898 Park Avenue New York on the southwest corner at 79th Street has an extremely attractive masonry façade of yellow and brown pitted bricks highlighted by brightly colored terracotta decoration.
The 14-story building was erected in 1924 by the Mandel-Ehrich Corporation and converted to a cooperative in 1953. The architects for this building were John Sloan and Albert E. Nast. Mr. Sloan would design the building across the avenue at 895 Park Avenue five years later.
Henry Mandel, the developer, was one of the city s most prolific and important builders after World War I and one of his most distinguished projects had been the Pershing Square office building at 110 East 42nd Street, which was noted for its very fine masonry.
This building, which has very attractive foliated entrance doors, had Tuscan masonry motifs similar to the Pershing Square office building and would five years later influence his far larger project, the London Terrace apartment complex on West 23rd Street as well as the Lombardy and Tuscany apartment hotels, completed in 1928 and 1928, respectively.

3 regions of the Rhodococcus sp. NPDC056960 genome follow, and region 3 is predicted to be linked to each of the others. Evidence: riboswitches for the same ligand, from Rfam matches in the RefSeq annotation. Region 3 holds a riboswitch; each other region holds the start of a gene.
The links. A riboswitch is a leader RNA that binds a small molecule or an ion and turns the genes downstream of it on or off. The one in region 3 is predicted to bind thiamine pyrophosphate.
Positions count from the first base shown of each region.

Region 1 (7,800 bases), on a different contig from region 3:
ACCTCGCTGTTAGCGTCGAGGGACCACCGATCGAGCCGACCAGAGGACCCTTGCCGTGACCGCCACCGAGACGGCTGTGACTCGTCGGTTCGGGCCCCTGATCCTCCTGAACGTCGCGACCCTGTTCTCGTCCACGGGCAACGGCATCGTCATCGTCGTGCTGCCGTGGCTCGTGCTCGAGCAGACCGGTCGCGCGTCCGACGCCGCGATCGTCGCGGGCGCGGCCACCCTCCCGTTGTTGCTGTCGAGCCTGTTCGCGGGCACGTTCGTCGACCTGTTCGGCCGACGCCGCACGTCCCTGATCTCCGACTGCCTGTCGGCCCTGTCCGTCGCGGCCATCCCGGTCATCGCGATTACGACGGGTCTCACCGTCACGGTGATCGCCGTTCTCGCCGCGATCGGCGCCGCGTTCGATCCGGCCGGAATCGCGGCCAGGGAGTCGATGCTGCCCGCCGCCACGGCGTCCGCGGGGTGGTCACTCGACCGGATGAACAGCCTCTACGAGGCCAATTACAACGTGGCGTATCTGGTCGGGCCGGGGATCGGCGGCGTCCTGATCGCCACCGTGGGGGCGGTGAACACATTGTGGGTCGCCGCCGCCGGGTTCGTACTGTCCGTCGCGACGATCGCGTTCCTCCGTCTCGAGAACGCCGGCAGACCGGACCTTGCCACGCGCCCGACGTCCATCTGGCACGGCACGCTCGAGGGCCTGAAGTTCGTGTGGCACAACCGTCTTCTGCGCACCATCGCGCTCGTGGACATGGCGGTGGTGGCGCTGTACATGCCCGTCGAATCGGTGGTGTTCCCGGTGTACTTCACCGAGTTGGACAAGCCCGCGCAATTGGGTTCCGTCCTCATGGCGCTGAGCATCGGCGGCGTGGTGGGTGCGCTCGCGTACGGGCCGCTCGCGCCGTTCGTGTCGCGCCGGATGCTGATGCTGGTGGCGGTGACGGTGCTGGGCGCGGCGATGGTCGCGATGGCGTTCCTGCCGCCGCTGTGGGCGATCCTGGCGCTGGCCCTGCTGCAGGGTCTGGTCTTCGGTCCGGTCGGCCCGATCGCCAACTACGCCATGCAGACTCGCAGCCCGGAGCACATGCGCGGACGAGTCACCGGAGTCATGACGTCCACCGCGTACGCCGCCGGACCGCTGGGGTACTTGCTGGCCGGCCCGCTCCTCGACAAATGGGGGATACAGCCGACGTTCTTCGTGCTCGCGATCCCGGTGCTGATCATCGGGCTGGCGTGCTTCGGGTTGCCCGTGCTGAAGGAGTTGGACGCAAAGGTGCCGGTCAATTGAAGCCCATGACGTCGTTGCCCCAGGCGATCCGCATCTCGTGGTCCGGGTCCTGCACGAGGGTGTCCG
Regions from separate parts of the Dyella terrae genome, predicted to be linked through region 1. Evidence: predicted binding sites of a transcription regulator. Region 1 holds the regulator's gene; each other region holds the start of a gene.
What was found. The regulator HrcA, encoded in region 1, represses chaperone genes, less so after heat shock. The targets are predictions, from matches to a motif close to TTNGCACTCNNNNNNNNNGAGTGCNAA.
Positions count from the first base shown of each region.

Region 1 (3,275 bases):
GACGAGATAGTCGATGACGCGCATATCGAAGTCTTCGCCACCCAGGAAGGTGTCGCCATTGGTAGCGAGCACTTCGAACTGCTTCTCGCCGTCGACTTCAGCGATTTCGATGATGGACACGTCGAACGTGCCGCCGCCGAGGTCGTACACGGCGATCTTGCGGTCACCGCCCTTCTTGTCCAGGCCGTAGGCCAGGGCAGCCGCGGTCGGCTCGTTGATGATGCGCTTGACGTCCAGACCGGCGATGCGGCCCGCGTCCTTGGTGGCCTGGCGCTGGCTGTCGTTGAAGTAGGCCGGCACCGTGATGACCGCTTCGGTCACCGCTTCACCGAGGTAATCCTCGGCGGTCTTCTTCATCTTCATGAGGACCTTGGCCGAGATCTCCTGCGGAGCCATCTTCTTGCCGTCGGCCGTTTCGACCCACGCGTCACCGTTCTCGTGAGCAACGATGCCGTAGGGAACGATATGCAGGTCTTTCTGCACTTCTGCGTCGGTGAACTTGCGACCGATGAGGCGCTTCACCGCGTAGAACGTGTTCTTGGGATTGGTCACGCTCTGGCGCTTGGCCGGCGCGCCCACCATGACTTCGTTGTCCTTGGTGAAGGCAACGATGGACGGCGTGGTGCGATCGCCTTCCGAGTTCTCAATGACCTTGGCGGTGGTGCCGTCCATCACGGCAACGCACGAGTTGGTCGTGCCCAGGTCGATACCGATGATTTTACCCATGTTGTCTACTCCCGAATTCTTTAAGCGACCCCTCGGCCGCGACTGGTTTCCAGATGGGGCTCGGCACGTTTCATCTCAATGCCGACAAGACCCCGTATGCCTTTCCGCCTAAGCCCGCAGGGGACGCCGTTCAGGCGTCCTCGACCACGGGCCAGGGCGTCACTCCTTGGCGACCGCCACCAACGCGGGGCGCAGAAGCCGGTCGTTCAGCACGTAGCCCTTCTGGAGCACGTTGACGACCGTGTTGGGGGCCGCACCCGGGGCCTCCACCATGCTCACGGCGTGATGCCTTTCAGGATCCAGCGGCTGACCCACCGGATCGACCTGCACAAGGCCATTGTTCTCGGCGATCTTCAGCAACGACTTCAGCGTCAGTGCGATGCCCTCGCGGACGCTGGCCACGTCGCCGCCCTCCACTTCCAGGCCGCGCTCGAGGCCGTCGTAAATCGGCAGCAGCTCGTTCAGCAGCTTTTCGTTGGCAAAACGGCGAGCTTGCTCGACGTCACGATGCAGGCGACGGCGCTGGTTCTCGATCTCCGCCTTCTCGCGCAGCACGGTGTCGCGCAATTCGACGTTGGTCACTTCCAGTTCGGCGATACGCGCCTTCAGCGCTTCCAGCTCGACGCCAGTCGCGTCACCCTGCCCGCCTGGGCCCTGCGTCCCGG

Built in 1924, the elegant sophisticated, white glove, boutique cooperative features 10 units on 14 floors, each with private elevator entry. A white glove building on the Upper East Side’s Gold Coast and most coveted intersection on 79th street, 898 Park Avenue features a full time doorman, full time superintendent, elevator access and laundry/storage in the basement.
Originally developed by Henry Mandel of the Mandel-Ehrich Corporation as 6 duplex apartments and a grand ballroom, this building was converted to a co-op in 1953 and has since been converted to 10 units on 14 floors all with private elevator entry. Mandel was one of the pre-war era’s distinguished developers and his work includes the Pershing Square office building (100 E 42nd street) and more notably, London Terrace on West 23rd street. With a heavy focus on fine masonry facades, Mandel collaborated with architects John Sloan and Albert Nast on 898 Park Avenue.